Biloxi bus crash highlights limits of high-tech safety measures for trains
‘Positive train control’ mandate didn’t address obstructions on tracks.
Biloxi’s gantlet of dangerous rail crossings and history of deadly collisions, federal statistics show, increasingly is the exception in what is becoming a demonstrably safer U.S. rail network.
Deaths connected to the nation’s 170,000-mile network of freight and passenger lines (not including light rail and subways) have decreased by about 23 percent since the late 1990s, according to Federal Railroad Administration figures. And the nation’s freight and commuter rail systems are in the middle of a multibillion-dollar effort to install hightech systems that could make the network even safer — though it wouldn’t have prevented Tuesday’s fatal accident in Mississippi.
According to a recent study
from OneRail Coalition, an advocacy group for the industry, in the past 10 years:
Train accidents of all types have declined 31 percent.
Derailments have gone down 33 percent.
Grade-crossing incidents have fallen by 23 percent.
In Texas, rail-related deaths have fallen from an average of about 92 a year to an average of 61 annually over the past five years.
Industry officials credit the improvement to a number of factors, including track and signalization improvements, improved technology and communications equipment for rail operators and elimination of many dangerous grade crossings.
Even so, 813 people in the U.S. died in rail-related accidents last year, 265 of them at roadway-rail crossings like the one in Biloxi, Miss., where a busload of Bastrop seniors and other tourists was hit Tuesday when the bus got stuck on the tracks. The vast majority of railroad deaths involve what regulators describe as “trespassers” on railroad right of way, similar to the Friday incident in which a Crockett High School student received serious but not life-threatening injuries while walking along the tracks near Stassney Lane.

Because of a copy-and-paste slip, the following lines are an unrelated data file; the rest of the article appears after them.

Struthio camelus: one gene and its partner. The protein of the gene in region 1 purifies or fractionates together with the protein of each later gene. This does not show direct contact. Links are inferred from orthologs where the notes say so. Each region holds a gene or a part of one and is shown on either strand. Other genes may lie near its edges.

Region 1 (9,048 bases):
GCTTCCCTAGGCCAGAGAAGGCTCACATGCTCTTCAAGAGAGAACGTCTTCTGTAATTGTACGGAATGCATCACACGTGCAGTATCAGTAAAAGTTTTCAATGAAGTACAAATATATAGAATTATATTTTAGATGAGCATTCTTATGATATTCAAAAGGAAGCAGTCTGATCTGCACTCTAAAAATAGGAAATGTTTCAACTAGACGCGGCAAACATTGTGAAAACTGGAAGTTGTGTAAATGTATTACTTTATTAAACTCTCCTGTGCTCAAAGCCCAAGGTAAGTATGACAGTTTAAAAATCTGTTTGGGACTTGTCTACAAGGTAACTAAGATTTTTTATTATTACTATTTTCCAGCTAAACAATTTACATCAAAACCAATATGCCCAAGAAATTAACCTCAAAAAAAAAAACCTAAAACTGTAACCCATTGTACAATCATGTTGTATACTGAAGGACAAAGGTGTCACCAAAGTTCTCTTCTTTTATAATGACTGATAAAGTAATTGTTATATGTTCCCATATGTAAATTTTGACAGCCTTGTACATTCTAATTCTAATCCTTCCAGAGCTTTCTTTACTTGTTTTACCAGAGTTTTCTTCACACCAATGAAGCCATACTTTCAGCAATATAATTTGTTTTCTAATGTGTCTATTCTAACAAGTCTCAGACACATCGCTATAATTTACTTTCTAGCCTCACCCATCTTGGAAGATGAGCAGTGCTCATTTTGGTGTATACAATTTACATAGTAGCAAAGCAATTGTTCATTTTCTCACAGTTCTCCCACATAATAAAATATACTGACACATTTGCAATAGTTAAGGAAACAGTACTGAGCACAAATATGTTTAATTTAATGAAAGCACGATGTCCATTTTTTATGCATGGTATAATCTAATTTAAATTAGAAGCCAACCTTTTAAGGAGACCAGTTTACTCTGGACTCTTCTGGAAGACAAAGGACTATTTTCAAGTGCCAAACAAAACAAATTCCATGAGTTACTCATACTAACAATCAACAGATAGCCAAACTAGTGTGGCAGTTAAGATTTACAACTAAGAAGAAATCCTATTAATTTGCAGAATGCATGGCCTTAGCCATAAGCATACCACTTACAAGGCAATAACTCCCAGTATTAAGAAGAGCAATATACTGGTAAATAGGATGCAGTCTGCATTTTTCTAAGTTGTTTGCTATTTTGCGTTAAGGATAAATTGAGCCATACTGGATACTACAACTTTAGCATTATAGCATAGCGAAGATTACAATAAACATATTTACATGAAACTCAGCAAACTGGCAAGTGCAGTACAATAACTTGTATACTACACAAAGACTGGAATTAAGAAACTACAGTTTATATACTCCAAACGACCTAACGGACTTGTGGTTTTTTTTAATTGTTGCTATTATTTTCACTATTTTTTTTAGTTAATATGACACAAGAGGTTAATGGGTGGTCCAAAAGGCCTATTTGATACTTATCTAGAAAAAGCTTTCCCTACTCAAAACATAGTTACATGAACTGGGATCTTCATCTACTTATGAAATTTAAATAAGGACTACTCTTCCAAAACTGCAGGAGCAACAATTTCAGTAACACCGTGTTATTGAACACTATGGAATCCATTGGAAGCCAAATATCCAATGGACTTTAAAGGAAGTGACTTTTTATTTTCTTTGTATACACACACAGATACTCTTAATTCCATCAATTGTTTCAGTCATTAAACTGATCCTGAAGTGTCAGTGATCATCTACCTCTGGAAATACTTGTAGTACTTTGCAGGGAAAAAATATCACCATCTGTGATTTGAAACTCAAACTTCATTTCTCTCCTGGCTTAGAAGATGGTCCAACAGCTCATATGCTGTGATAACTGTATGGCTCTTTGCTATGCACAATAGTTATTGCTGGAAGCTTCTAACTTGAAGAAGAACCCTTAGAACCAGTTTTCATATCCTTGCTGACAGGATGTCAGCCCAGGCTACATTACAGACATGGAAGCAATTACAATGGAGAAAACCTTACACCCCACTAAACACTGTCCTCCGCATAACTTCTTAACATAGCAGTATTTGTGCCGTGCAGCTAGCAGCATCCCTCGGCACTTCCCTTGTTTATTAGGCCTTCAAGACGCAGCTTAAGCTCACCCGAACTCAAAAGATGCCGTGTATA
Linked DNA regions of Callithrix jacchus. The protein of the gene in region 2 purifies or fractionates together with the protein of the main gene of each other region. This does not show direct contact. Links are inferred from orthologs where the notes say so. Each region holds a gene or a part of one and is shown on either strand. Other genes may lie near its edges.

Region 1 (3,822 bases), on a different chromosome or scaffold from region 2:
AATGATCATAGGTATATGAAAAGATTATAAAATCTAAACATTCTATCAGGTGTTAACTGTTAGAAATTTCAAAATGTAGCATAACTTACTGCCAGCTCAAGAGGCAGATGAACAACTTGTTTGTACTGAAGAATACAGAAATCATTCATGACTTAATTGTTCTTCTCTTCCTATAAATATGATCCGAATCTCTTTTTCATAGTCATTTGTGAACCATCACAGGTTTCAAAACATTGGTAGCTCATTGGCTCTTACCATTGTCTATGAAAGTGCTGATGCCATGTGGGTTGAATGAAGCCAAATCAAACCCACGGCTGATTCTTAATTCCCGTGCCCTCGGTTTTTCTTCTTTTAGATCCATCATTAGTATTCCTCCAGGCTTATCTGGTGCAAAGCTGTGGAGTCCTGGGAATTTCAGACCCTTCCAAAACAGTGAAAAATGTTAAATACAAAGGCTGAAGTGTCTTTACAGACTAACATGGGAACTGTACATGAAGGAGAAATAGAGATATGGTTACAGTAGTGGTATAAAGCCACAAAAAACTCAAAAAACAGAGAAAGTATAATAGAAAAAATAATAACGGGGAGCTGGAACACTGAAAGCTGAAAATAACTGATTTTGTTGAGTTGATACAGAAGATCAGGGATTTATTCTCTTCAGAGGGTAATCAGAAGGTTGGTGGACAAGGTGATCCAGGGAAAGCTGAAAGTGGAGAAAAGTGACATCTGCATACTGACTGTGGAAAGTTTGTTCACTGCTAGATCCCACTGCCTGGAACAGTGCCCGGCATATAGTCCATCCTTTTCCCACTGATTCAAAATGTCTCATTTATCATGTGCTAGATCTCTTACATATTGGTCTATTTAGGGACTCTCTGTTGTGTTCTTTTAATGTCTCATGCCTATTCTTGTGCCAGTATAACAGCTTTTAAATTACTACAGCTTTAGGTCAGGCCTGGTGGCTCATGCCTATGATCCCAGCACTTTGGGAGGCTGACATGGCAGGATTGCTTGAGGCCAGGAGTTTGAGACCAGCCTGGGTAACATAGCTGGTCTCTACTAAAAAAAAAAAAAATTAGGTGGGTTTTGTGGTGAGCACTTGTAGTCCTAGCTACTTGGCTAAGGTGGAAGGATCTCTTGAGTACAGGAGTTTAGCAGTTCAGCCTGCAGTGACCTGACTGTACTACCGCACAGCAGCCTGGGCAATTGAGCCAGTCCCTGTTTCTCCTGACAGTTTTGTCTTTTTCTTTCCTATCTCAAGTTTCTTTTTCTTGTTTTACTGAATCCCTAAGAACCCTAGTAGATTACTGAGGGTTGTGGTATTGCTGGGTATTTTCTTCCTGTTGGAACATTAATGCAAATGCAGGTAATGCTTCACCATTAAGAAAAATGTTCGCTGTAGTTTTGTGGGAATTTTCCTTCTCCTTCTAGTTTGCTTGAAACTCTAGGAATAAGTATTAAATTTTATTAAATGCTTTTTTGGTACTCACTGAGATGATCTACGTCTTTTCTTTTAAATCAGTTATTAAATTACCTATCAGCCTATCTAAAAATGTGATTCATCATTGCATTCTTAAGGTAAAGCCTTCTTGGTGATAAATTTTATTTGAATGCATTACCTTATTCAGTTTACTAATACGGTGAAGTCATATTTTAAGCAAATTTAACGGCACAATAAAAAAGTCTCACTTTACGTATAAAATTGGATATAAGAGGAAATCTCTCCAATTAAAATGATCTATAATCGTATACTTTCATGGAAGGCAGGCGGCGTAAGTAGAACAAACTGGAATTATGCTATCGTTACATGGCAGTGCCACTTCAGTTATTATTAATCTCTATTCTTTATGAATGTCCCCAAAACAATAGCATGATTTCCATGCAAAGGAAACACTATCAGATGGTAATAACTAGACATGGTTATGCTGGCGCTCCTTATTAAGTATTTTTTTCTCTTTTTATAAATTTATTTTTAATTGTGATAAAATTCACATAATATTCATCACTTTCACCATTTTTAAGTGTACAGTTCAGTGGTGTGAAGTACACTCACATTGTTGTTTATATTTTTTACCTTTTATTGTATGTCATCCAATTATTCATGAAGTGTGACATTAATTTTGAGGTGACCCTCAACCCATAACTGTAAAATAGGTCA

Emerging technology could prevent such tragedies in the future, said Mike Slack, an Austin plaintiff ’s attorney with deep experience in transportation cases, by detecting such “track obstructions.” Slack said such sensors should be part of the “positive train control” mandate from the federal government, which is scheduled to take effect by the end of next year.
Positive train control, using GPS and other technology, would slow down or even stop trains — both commuter and freight trains — found to be on tracks where they don’t belong or otherwise pose threats to other trains. It would also automatically slow locomotives that exceed safe speeds.
Industry officials say the system, which involves sensors and controls installed on the trains as well as track technology, was intended primarily to prevent trains from running into each other, not to avoid collisions with pedestrians or road vehicles. And at an estimated cost of $20 billion or more, the changes are already massively expensive.
The federal requirement for this system, put into law in the wake of the 2008 headon collision of a commuter train and a freight train in Southern California that killed 25 people, was to take effect by the end of 2015, but Congress and President Barack Obama in October of that year pushed the deadline back three years.
The requirement applies to Capital Metro’s MetroRail, which will spend $10 million this year equipping the 32-mile commuter line. The total cost by the end of next year, according to the agency, will approach $50 million.
The system required by the federal government wouldn’t have prevented the 2014 MetroRail crash involving a truck that busted through a lowered crossing gate arm, or the 2012 crash in which a man died and his children were hurt when their car got stuck on a rail crossing. Nor would it have stopped the train that hit the bus in Biloxi, killing four and sending 35 to the hospital.
Federal investigators are still trying to determine how long the Echo Transportation bus was stuck on the tracks before being hit by the train, and how quickly the bus driver began evacuating passengers. In such cases, federal guidelines instruct drivers to immediately begin getting passengers off a bus stalled on or otherwise unable to get off train tracks.
Slack argues the positive train control system could and should be designed to detect and respond to fixed obstructions on tracks.
He pointed to the emerging technology that is making it possible, in the much more complex environment of city streets and highways, for cars to autonomously avoid accidents and, ultimately, drive without a human at the controls. Slack said that in the much more contained environment of a rail system, even one as expansive as the U.S. network, similar equipment makes sense.
“The technology is available and feasible,” he said. “There’s a pretty good case to be made: Why not include ‘track obstruction’ in positive train control?”
CSX employees work Wednesday to replace the crossing arms and lights at the crossing in downtown Biloxi, Miss., where a charter bus carrying seniors from Bastrop was struck by a train the day before.